102 years and counting
One more leg of the long-running trade mark dispute between Budejovicky Budvar and Anheuser-Busch is over. The two brewers have been fighting over the marks Bud and Budweiser for over 100 years, with disputes everywhere from Japan to Bulgaria, Argentina to Germany. The UK branch was always unique, however, with the High Court ruling back in 2000 that both marks could exist based on honest concurrent use. The Court of Appeal upheld that decision following a reference to the Court of Justice of the EU, and now the Supreme Court has refused permission to appeal. Still, there are at least 50 disputes and procedural issues around the world still going on between the two parties, so the battle has some legs yet.
Top 10 patent cases
Thanks to law firm Bristows for a through seminar on patent developments this morning. As well as sessions on the unitary patent and SPC cases, this included a countdown of the top-10 UK cases of 2012. (Number 1, I’m sure you will want to know, was Merck v Teva, a decision on injunctions, just seeing off Actavis v Lilly, on jurisdiction.) But the statistics presented by the speakers were also a reminder of the pyramid economics of UK litigation. Last year there were just 17 patent trials held and 82 reported decisions in England & Wales (some cases have multiple decisions). This paltry number sustains about five judges, a few dozen barristers and probably over 150 solicitors. Of course a lot happens behind the scenes, and many cases don’t make trial, but as we all look towards the EU unified patent court, it’s a reminder of how business in countries such as the UK and Germany diverges.
Never give up
Among the cases discussed at today’s seminar were Servier v Apotex and HGS v Eli Lilly. Though neither has lasted quite the 100 years of the Bud dispute, both are becoming epics – the former is being heard by the UK Supreme Court later this year and the latter may also head there, for a second time. Some IP disputes just refuse to die. Speaking of which, the Washington Redskins are back in the news: the New York Post reports last week’s USPTO hearing brought by activists who say the franchise’s name (and trade mark) disparage Native American communities. If you think we’ve been here before, you’d be right: the trade mark was revoked in 1999, but later reinstated. In true tabloid newspaper tradition, the Post fears a victory for the activists could be the thin end of the wedge.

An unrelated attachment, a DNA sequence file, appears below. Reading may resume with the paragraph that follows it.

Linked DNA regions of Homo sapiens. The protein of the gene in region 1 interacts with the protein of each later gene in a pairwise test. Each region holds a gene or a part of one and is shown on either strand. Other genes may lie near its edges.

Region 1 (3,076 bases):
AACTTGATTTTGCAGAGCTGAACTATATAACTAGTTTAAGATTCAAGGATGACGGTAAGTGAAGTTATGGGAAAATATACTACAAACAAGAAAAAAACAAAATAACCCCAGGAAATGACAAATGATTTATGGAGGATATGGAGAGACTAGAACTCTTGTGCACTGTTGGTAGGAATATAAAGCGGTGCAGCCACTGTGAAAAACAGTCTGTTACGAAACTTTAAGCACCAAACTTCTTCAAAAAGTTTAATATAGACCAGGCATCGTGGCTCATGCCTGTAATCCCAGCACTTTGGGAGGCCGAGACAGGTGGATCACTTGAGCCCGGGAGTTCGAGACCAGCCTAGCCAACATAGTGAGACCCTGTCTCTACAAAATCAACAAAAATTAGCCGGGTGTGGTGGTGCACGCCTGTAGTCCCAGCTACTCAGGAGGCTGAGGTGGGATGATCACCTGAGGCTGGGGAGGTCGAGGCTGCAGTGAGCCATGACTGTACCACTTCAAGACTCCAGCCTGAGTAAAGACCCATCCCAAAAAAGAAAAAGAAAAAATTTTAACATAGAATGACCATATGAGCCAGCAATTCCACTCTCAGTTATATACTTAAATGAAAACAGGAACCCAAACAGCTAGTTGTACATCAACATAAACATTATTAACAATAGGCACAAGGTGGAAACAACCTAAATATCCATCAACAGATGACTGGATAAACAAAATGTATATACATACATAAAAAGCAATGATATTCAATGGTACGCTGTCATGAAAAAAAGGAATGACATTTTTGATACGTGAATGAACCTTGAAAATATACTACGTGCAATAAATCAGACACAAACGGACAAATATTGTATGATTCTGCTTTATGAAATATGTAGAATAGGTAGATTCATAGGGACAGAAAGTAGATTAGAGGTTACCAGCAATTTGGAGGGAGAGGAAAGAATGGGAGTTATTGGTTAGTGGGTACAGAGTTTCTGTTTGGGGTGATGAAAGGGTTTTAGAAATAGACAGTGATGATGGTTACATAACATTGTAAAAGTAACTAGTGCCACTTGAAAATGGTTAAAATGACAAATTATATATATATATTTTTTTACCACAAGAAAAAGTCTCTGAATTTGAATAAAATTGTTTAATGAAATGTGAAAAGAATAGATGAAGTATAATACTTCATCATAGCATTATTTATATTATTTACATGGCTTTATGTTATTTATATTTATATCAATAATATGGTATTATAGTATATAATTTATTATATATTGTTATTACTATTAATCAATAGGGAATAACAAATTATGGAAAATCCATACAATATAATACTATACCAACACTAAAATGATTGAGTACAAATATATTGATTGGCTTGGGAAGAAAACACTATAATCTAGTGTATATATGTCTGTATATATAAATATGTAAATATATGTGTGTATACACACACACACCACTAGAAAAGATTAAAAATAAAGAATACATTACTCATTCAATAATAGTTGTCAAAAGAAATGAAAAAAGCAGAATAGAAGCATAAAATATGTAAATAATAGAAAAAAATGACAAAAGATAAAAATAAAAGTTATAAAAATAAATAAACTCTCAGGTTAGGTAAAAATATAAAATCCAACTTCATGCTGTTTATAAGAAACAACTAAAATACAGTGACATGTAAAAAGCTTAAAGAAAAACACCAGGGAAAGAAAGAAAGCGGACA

Members of the UK’s House of Lords have once again clashed over the proper level of copyright protection that should exist in the UK (live BBC video). During a debate over an amendment to extend copyright protection as part of the Enterprise and Regulatory Reform Bill, Labour peer Baroness Whitaker, a fellow of the Royal Institute of British Architects, said the UK has become a “safe haven” for the sale of replicas of designs that breach copyright because designed cannot protect their work adequately. But her Labour Party colleague Lord Howarth of Newport disagreed, saying “the effect of [the amendment] is to perpetuate monopolies” and it would mean prices are “artificially high, preventing ordinary people having beautiful things”. The amendment was later withdrawn. The debate follows a similarly lively discussion on copyright by the House of Lords earlier this year. Former Labour government minister Estelle Morris, now Baroness Morris of Yardley, told fellow peers “all is not right and all is not well so far as concerns protecting intellectual property”.
Three teasers from Barcelona
I spent Thursday and Friday at the MARQUES Team meetings in Barcelona, where there was lots of news to catch up on. Part of the pleasure of these kinds of events is of course meeting old (and not-so-old) acquaintances, and however well you think you know people, they can always surprise you. Here are three examples: Which well-known trade mark practitioner used to be a stewardess with Air Canada? Which INTA Board Member recently worked out in an LA gym with Hugh Jackman? And which MARQUES Team enjoyed a selection of Spanish wine, Manchego cheese and Serrano ham (pictured) at its meeting in Barcelona? Answers tomorrow.